and rules can be violated in some cases. Moreover, they 2.1. Figure interpretation
didn’t take into account of figures, and it was impossible
to realize thorough-bass in real music. Three figures are necessary to realize thorough-bass into
This paper presents a method for automatic thorough- the four-part chord. Therefore, figures are supplemented
bass realization based on “harmony cost”, which indicates when the given figures are less than three. Because there

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Figure 3. Chord location cost(a < b).

3.1. Local cost

Local cost L(xt ) indicates the likelihood of a certain chord


xt ∈ Xt at time t. L(xt ) consists of two different costs;
figure interpretation cost L1 (xt ) and chord location cost
L2 (xt ).
L(xt ) = L1 (xt ) + L2 (xt ) (1)

Figure interpretation cost L1 (xt ) represents the likeli-


hood of a certain interpretation of figure. Some figures can
be interpreted differently depending on composers and re-
Figure 2. Flowchart of our method. gions. For instance, the figure of 6 is usually interpreted
as the first inversion chord, and is supplemented as 3 3 6,
3 6 6 or 3 6 8. However, some theorists and composers
are a certain number of rules in this supplementation method, like Telemann, called the figure of 6 a petite accord and
we have extracted 46 rules (Table1) from textbooks [1, 7, supplemented as 3 4 6 [3, 7]. We can reflect this pref-
2]. erence by lowering the cost of the interpretation of 6 as
3 4 6 than other interpretations. Thus, we can generate
different kinds of accompaniment by changing the figure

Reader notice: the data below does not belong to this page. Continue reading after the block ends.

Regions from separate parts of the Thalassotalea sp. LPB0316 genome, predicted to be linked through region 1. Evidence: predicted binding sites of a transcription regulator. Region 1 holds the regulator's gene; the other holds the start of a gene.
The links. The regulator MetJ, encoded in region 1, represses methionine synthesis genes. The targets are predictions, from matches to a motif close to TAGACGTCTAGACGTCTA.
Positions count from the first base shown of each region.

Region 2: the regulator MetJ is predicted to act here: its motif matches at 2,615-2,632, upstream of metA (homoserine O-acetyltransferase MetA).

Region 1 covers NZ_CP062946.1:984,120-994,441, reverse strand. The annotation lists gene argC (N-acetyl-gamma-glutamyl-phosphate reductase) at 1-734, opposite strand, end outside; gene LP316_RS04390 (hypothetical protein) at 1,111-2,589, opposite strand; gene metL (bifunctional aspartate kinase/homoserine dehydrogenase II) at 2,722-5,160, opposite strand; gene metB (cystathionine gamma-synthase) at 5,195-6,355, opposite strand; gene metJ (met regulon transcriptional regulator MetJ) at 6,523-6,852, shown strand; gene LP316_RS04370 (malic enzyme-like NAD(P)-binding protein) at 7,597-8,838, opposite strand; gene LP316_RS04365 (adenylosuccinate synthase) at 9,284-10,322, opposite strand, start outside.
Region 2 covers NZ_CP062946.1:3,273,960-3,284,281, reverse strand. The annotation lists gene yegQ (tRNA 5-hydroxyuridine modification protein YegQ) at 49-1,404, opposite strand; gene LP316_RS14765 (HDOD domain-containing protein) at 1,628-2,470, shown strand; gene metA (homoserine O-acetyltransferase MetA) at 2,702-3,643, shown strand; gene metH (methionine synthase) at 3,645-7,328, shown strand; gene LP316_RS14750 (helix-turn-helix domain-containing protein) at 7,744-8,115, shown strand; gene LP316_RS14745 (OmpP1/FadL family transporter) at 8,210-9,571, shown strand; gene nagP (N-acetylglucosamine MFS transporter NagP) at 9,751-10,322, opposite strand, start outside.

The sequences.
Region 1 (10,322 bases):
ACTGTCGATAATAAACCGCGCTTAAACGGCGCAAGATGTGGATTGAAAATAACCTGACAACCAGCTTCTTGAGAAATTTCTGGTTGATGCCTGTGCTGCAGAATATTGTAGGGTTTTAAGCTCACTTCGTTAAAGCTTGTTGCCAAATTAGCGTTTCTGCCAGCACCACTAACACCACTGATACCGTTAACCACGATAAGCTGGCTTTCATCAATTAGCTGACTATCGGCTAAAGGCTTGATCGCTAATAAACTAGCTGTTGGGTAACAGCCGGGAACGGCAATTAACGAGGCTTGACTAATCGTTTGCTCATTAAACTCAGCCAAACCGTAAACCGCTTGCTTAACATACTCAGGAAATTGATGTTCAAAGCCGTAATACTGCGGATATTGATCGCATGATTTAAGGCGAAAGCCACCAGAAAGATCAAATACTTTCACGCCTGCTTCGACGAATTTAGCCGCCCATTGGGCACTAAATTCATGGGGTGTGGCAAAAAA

2.2. Chord allocation
interpretation cost.
In this part, the figures interpreted by the figure inter- Next, chord location cost L2 (xt ) indicates the likeli-
pretation module are received, and the possible chords in hood of a certain chord xt at time t. For instance, the cost
which all voices are set in proper range are stored. How to of a close chord (figure3(a)) is smaller than that of an open
choose an appropriate chord sequence is described in the chord (figure3(b)), for a close chord is more common than
next section. an open chord if there is no specific reason. Table2 lists
some of the factors for chord location cost.
3. FINDING THE MOST APPROPRIATE CHORD
SEQUENCE 3.2. Transition Cost
The optimal sequence of chords is found by DP [4]. With Transition cost T (xt , xt+1 ) indicates the likelihood of the
DP, we search for the route with minimum cost. We adopt connection between two chords when there are a certain
two kinds of cost; the local cost and the transition cost. chordxt at time t and chord xt+1 at time t + 1. For in-
Here we define a notation: a set of chords Xt represents stance, Figure 4(a) has successive octave between soprano
all possible chords located at time t. and tenor, therefore the transition cost of Figure 4(a) is
larger than that of Figure 4(b). Table3 lists some of the
factors for transition cost.
Table 1. Figure interpretation rules (excerpts)
figure interpretation
none 358 Table 2. Example factors for chord location cost. N: Neg-
6 366 ative rule, P: Positive rule.
6 336 Factor N/P
6 368 Each voice is not set in a proper range N
6 346 Leading note is doubled N
7 357 Close position P
24 246 Not prepared seventh N